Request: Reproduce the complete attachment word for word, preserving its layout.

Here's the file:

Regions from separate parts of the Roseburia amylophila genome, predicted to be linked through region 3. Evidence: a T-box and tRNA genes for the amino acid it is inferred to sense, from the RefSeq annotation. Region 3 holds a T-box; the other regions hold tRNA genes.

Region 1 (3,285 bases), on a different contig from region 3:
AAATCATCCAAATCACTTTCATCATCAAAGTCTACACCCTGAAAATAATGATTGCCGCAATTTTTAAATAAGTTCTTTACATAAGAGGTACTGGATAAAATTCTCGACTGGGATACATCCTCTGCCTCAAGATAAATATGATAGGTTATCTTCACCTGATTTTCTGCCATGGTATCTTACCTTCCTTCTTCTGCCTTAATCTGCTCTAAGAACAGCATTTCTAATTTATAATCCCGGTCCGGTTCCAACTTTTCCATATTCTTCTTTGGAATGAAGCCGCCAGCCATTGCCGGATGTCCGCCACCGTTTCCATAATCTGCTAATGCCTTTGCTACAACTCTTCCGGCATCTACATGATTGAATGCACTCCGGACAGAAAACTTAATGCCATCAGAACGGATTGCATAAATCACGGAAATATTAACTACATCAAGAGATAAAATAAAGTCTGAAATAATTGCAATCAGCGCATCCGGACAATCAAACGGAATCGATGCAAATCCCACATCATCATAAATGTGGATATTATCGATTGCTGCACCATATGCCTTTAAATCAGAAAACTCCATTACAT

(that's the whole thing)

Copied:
Regions from separate parts of the Roseburia amylophila genome, predicted to be linked through region 3. Evidence: a T-box and tRNA genes for the amino acid it is inferred to sense, from the RefSeq annotation. Region 3 holds a T-box; the other regions hold tRNA genes.

Region 1 (3,285 bases), on a different contig from region 3:
AAATCATCCAAATCACTTTCATCATCAAAGTCTACACCCTGAAAATAATGATTGCCGCAATTTTTAAATAAGTTCTTTACATAAGAGGTACTGGATAAAATTCTCGACTGGGATACATCCTCTGCCTCAAGATAAATATGATAGGTTATCTTCACCTGATTTTCTGCCATGGTATCTTACCTTCCTTCTTCTGCCTTAATCTGCTCTAAGAACAGCATTTCTAATTTATAATCCCGGTCCGGTTCCAACTTTTCCATATTCTTCTTTGGAATGAAGCCGCCAGCCATTGCCGGATGTCCGCCACCGTTTCCATAATCTGCTAATGCCTTTGCTACAACTCTTCCGGCATCTACATGATTGAATGCACTCCGGACAGAAAACTTAATGCCATCAGAACGGATTGCATAAATCACGGAAATATTAACTACATCAAGAGATAAAATAAAGTCTGAAATAATTGCAATCAGCGCATCCGGACAATCAAACGGAATCGATGCAAATCCCACATCATCATAAATGTGGATATTATCGATTGCTGCACCATATGCCTTTAAATCAGAAAACTCCATTACAT